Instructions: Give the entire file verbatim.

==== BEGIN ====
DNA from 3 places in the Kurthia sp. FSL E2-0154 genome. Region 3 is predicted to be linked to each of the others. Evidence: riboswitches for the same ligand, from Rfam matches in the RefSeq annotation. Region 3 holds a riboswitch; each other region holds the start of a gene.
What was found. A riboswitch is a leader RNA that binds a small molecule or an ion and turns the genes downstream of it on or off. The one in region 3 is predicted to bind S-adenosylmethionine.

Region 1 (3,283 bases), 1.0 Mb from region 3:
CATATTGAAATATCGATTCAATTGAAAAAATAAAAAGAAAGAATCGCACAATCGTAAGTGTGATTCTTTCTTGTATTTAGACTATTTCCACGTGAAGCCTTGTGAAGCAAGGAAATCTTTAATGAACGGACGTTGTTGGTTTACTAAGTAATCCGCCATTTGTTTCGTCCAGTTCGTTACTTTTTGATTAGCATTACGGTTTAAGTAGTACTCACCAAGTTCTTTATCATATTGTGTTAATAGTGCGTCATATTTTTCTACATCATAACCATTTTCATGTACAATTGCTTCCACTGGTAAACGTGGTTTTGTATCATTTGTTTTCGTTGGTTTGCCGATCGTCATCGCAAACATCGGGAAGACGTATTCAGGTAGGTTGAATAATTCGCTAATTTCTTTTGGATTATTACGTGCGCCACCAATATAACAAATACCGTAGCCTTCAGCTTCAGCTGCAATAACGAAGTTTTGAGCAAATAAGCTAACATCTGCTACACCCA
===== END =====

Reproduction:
DNA from 3 places in the Kurthia sp. FSL E2-0154 genome. Region 3 is predicted to be linked to each of the others. Evidence: riboswitches for the same ligand, from Rfam matches in the RefSeq annotation. Region 3 holds a riboswitch; each other region holds the start of a gene.
What was found. A riboswitch is a leader RNA that binds a small molecule or an ion and turns the genes downstream of it on or off. The one in region 3 is predicted to bind S-adenosylmethionine.

Region 1 (3,283 bases), 1.0 Mb from region 3:
CATATTGAAATATCGATTCAATTGAAAAAATAAAAAGAAAGAATCGCACAATCGTAAGTGTGATTCTTTCTTGTATTTAGACTATTTCCACGTGAAGCCTTGTGAAGCAAGGAAATCTTTAATGAACGGACGTTGTTGGTTTACTAAGTAATCCGCCATTTGTTTCGTCCAGTTCGTTACTTTTTGATTAGCATTACGGTTTAAGTAGTACTCACCAAGTTCTTTATCATATTGTGTTAATAGTGCGTCATATTTTTCTACATCATAACCATTTTCATGTACAATTGCTTCCACTGGTAAACGTGGTTTTGTATCATTTGTTTTCGTTGGTTTGCCGATCGTCATCGCAAACATCGGGAAGACGTATTCAGGTAGGTTGAATAATTCGCTAATTTCTTTTGGATTATTACGTGCGCCACCAATATAACAAATACCGTAGCCTTCAGCTTCAGCTGCAATAACGAAGTTTTGAGCAAATAAGCTAACATCTGCTACACCCA